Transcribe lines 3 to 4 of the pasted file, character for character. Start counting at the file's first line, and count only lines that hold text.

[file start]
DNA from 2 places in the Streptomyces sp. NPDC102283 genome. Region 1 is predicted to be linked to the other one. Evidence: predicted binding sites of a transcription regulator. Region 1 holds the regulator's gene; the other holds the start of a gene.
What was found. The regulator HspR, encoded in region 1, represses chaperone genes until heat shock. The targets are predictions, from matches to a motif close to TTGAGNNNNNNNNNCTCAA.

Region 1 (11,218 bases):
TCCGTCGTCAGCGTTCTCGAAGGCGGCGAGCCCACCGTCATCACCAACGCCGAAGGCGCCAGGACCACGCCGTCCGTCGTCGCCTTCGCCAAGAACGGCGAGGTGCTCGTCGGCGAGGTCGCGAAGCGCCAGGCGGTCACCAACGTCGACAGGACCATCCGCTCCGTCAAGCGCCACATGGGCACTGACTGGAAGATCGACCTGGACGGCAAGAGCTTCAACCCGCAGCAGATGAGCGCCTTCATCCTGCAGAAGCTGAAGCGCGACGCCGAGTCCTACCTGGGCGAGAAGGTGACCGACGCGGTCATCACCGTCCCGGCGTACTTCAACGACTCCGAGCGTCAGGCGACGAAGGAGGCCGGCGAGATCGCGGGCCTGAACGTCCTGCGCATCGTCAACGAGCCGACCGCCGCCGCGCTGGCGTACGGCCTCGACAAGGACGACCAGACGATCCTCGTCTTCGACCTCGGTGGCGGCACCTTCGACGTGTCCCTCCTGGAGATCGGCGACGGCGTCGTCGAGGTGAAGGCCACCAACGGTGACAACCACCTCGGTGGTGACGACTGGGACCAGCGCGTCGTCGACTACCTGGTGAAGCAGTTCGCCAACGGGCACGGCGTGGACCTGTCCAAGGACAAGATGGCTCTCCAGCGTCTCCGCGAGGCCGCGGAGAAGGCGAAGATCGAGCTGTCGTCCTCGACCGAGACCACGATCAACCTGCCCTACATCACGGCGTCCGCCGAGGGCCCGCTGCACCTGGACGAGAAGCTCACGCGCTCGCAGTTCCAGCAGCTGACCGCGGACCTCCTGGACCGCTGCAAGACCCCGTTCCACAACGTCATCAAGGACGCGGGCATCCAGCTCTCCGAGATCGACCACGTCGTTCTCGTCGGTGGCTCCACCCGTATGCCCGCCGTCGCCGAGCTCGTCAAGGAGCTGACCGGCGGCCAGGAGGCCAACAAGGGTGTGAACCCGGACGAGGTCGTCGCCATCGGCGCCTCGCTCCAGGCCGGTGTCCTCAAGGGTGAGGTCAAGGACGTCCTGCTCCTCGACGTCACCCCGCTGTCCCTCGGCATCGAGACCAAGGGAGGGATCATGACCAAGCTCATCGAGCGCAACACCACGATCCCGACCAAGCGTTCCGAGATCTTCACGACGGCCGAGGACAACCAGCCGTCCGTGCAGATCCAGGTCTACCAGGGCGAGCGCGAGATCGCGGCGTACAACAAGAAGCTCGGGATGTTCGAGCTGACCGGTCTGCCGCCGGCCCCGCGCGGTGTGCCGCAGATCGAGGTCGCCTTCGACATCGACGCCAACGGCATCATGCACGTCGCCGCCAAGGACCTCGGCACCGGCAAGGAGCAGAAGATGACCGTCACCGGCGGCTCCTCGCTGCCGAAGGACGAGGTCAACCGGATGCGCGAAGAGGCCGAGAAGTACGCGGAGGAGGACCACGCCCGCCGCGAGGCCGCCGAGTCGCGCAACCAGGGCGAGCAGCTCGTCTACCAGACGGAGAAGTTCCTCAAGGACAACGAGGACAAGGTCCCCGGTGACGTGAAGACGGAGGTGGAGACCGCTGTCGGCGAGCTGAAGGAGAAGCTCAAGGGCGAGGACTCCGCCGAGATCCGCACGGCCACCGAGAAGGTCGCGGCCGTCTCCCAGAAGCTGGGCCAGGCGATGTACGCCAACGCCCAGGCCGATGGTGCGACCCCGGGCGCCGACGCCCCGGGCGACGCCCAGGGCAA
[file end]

Region 1 (11,218 bases):
TCCGTCGTCAGCGTTCTCGAAGGCGGCGAGCCCACCGTCATCACCAACGCCGAAGGCGCCAGGACCACGCCGTCCGTCGTCGCCTTCGCCAAGAACGGCGAGGTGCTCGTCGGCGAGGTCGCGAAGCGCCAGGCGGTCACCAACGTCGACAGGACCATCCGCTCCGTCAAGCGCCACATGGGCACTGACTGGAAGATCGACCTGGACGGCAAGAGCTTCAACCCGCAGCAGATGAGCGCCTTCATCCTGCAGAAGCTGAAGCGCGACGCCGAGTCCTACCTGGGCGAGAAGGTGACCGACGCGGTCATCACCGTCCCGGCGTACTTCAACGACTCCGAGCGTCAGGCGACGAAGGAGGCCGGCGAGATCGCGGGCCTGAACGTCCTGCGCATCGTCAACGAGCCGACCGCCGCCGCGCTGGCGTACGGCCTCGACAAGGACGACCAGACGATCCTCGTCTTCGACCTCGGTGGCGGCACCTTCGACGTGTCCCTCCTGGAGATCGGCGACGGCGTCGTCGAGGTGAAGGCCACCAACGGTGACAACCACCTCGGTGGTGACGACTGGGACCAGCGCGTCGTCGACTACCTGGTGAAGCAGTTCGCCAACGGGCACGGCGTGGACCTGTCCAAGGACAAGATGGCTCTCCAGCGTCTCCGCGAGGCCGCGGAGAAGGCGAAGATCGAGCTGTCGTCCTCGACCGAGACCACGATCAACCTGCCCTACATCACGGCGTCCGCCGAGGGCCCGCTGCACCTGGACGAGAAGCTCACGCGCTCGCAGTTCCAGCAGCTGACCGCGGACCTCCTGGACCGCTGCAAGACCCCGTTCCACAACGTCATCAAGGACGCGGGCATCCAGCTCTCCGAGATCGACCACGTCGTTCTCGTCGGTGGCTCCACCCGTATGCCCGCCGTCGCCGAGCTCGTCAAGGAGCTGACCGGCGGCCAGGAGGCCAACAAGGGTGTGAACCCGGACGAGGTCGTCGCCATCGGCGCCTCGCTCCAGGCCGGTGTCCTCAAGGGTGAGGTCAAGGACGTCCTGCTCCTCGACGTCACCCCGCTGTCCCTCGGCATCGAGACCAAGGGAGGGATCATGACCAAGCTCATCGAGCGCAACACCACGATCCCGACCAAGCGTTCCGAGATCTTCACGACGGCCGAGGACAACCAGCCGTCCGTGCAGATCCAGGTCTACCAGGGCGAGCGCGAGATCGCGGCGTACAACAAGAAGCTCGGGATGTTCGAGCTGACCGGTCTGCCGCCGGCCCCGCGCGGTGTGCCGCAGATCGAGGTCGCCTTCGACATCGACGCCAACGGCATCATGCACGTCGCCGCCAAGGACCTCGGCACCGGCAAGGAGCAGAAGATGACCGTCACCGGCGGCTCCTCGCTGCCGAAGGACGAGGTCAACCGGATGCGCGAAGAGGCCGAGAAGTACGCGGAGGAGGACCACGCCCGCCGCGAGGCCGCCGAGTCGCGCAACCAGGGCGAGCAGCTCGTCTACCAGACGGAGAAGTTCCTCAAGGACAACGAGGACAAGGTCCCCGGTGACGTGAAGACGGAGGTGGAGACCGCTGTCGGCGAGCTGAAGGAGAAGCTCAAGGGCGAGGACTCCGCCGAGATCCGCACGGCCACCGAGAAGGTCGCGGCCGTCTCCCAGAAGCTGGGCCAGGCGATGTACGCCAACGCCCAGGCCGATGGTGCGACCCCGGGCGCCGACGCCCCGGGCGACGCCCAGGGCAA